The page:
WASHINGTON – States should follow the federal lead and make user-friendly online databases of government spending accessible to the public: that’s the word from a diverse coalition of four citizen groups, which have set up an Internet-based clearinghouse on the state-based “Google-government” trend. The coalition consists of Americans for Prosperity (AFP), National Taxpayers Union (NTU), Americans for Tax Reform (ATR) and the Council for Citizens Against Government Waste (CCAGW.)
The one-stop website, www.ShowMetheSpending.org, will serve as a grassroots resource to persuade state leaders to emulate federal legislation sponsored by Senators Tom Coburn (R-OK) and Barack Obama (D-IL). Signed by President Bush last year, that law mandates the creation of a searchable online source that citizens can use to track hundreds of billions of dollars in federal grants and contracts.
“Last year, taxpayers finally gained the ability to ‘Google’ their federal tax dollars, and there’s no reason in the world why they shouldn’t have the same ability to ‘Google’ their state tax dollars,” said AFP President Tim Phillips. “The more information taxpayers have about how lawmakers are spending their money, the more likely it is that tax dollars will be spent wisely.”
“No state has fully embraced the technology that could make government spending data accessible to the people who pay the bill for it all,” NTU Senior Government Affairs Manager Kristina Rasmussen noted. “Our goal is to ensure that any taxpayer with a computer can become a watchdog over state funds.”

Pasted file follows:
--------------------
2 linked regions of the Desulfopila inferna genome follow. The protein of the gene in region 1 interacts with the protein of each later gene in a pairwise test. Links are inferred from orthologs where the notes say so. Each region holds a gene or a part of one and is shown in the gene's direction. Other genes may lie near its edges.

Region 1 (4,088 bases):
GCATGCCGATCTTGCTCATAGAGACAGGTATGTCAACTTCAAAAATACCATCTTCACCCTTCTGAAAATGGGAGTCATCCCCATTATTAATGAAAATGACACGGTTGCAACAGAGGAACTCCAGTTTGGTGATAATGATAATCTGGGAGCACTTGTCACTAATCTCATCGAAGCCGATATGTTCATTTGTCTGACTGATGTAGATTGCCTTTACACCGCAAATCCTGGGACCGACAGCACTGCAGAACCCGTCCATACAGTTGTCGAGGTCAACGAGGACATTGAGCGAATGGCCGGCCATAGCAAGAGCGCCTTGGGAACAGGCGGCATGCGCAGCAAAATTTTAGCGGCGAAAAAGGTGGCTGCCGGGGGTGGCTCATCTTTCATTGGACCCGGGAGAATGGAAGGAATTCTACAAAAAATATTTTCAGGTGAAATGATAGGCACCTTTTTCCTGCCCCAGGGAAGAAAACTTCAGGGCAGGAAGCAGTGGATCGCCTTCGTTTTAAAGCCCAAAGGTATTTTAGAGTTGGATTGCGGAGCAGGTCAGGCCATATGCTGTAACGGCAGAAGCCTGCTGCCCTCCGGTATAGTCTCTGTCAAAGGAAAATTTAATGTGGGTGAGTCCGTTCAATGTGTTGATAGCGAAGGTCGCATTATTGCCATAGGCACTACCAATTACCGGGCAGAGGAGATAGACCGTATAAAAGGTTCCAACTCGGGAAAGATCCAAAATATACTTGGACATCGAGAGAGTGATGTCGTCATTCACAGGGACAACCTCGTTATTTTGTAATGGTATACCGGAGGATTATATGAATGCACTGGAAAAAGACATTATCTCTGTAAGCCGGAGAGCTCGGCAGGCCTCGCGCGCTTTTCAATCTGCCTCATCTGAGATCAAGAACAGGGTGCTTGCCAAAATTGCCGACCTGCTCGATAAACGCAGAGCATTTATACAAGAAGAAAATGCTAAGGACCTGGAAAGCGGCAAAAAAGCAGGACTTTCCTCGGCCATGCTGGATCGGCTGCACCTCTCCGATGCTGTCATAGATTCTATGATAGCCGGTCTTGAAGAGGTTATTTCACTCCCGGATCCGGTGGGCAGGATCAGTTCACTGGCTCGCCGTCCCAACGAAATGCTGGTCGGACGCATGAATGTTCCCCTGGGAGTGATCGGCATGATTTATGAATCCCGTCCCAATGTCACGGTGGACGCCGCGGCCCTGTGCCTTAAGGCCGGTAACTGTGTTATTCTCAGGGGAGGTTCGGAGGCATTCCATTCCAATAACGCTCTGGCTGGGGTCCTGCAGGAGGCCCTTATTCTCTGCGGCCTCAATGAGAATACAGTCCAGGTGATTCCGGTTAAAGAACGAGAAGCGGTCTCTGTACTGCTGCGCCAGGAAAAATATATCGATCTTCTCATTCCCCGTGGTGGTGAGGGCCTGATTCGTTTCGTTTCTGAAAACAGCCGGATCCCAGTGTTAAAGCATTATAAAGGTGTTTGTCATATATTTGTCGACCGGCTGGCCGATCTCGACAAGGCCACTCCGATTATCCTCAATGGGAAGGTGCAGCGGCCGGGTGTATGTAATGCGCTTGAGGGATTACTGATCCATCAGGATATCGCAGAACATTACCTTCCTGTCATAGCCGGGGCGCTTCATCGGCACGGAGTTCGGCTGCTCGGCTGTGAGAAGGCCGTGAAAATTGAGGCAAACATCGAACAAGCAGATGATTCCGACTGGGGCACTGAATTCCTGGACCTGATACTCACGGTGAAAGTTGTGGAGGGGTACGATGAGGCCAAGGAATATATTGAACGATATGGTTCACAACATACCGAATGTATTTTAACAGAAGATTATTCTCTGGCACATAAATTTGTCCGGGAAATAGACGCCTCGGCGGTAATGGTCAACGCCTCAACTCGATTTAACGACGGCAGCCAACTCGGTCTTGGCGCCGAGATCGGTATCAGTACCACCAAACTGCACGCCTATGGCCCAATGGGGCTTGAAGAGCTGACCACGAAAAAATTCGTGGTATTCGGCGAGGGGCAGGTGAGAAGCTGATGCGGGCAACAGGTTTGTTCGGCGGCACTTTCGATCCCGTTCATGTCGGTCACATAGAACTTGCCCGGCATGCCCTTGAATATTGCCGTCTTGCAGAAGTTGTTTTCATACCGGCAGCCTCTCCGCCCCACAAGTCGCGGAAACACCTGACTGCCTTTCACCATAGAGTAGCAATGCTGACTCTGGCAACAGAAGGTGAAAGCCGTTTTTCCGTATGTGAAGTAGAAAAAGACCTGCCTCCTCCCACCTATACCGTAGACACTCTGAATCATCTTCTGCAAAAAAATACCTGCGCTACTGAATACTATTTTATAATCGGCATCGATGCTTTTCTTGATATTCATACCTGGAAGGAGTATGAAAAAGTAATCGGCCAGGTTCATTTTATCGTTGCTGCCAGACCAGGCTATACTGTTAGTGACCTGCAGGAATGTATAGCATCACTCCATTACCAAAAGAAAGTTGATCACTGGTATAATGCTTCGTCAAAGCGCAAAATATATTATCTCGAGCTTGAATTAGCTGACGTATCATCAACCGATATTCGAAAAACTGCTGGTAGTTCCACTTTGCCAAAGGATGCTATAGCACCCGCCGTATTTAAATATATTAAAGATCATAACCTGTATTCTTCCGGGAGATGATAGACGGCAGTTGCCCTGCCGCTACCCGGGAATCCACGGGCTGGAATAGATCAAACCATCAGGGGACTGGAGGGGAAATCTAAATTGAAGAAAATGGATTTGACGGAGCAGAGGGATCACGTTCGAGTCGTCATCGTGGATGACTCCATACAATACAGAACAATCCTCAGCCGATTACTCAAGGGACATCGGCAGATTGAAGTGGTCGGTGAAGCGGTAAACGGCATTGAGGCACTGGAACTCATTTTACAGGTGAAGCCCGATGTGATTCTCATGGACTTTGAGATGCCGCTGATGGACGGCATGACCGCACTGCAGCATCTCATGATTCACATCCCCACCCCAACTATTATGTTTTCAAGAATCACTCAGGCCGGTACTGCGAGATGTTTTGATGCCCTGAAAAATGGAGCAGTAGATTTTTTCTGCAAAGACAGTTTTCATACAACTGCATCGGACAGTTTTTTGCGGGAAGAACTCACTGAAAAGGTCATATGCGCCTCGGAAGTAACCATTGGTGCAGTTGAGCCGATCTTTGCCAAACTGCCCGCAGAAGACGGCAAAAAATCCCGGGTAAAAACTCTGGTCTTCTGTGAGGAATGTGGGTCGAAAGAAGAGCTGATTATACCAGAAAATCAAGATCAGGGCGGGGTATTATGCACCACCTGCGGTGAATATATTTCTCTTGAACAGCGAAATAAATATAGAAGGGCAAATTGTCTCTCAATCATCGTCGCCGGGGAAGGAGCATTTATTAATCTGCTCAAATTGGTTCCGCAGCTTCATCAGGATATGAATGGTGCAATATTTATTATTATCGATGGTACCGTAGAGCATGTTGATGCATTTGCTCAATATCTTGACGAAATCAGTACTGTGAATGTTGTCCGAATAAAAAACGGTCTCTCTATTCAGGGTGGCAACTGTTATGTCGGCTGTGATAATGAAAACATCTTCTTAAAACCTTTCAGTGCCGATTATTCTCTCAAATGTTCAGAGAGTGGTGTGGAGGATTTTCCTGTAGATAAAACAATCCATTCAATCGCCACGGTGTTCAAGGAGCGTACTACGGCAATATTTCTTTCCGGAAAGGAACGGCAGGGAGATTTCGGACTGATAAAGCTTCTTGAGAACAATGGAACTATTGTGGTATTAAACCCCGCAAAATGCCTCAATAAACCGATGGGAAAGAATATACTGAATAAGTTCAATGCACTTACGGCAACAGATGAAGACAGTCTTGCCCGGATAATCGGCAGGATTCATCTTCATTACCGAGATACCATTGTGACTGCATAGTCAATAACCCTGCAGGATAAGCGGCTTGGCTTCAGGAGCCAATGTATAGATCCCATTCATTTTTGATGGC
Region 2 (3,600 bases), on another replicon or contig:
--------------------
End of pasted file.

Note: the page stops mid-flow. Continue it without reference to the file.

“The movement to bring transparency to government spending has the potential of bringing immense cost savings for taxpayers simply because lawmakers will think twice about certain expenditures,” said ATR President Grover Norquist. “Taxpayers will be best served when all levels of government are required to disclose their expenditures in a clear, searchable format – and can be held accountable."
“This is the first step in citizens lifting the veil of secrecy of government spending,” CCAGW Vice President David Williams said. “Every state that passes this legislation will show that government is still for the people and by the people.”
Coalition members are confident that www.ShowMetheSpending.org will help Americans “better understand the spending that takes place closer to home,” as its online introduction notes. The site features a constantly updated state-by-state legislative status center, model legislation for officials, research on the benefits of state spending disclosure, and a grassroots action center that gives citizens the ability to petition state legislators on the issue.
One of the biggest problems facing the country in the next 50 years is an explosion of government debt.
Experts call it a "tsunami" of red ink that will swamp the country as it borrows more and more to pay for all the obligations it has incurred for health care, retirement and other federal programs. The multibillion dollar cost of the war in Iraq is but a small part of the problem.
This projected debt is calculated in the trillions. Bringing this planned spending into line with forecasted revenues will make for some of the most difficult political choices the country has faced in years.
The big spenders hope that taxpayers will temporarily forget tax-funded services like government golf courses, fairs, arts grants, subsidized agribusiness, marketing campaigns and many other reasonable opportunities for belt tightening. Further, the public is expected to assume that it is impossible to operate core government functions any more efficiently or that they can’t be competitively contracted out for less.
In other words, the stark "either/or" proposition put forth by defenders of the status quo – either raise taxes or cut services – is a scam. It deliberately ignores a third way, which is to do more with less. In the private sector, this is always the first choice. In government, if considered at all, it is always the last choice.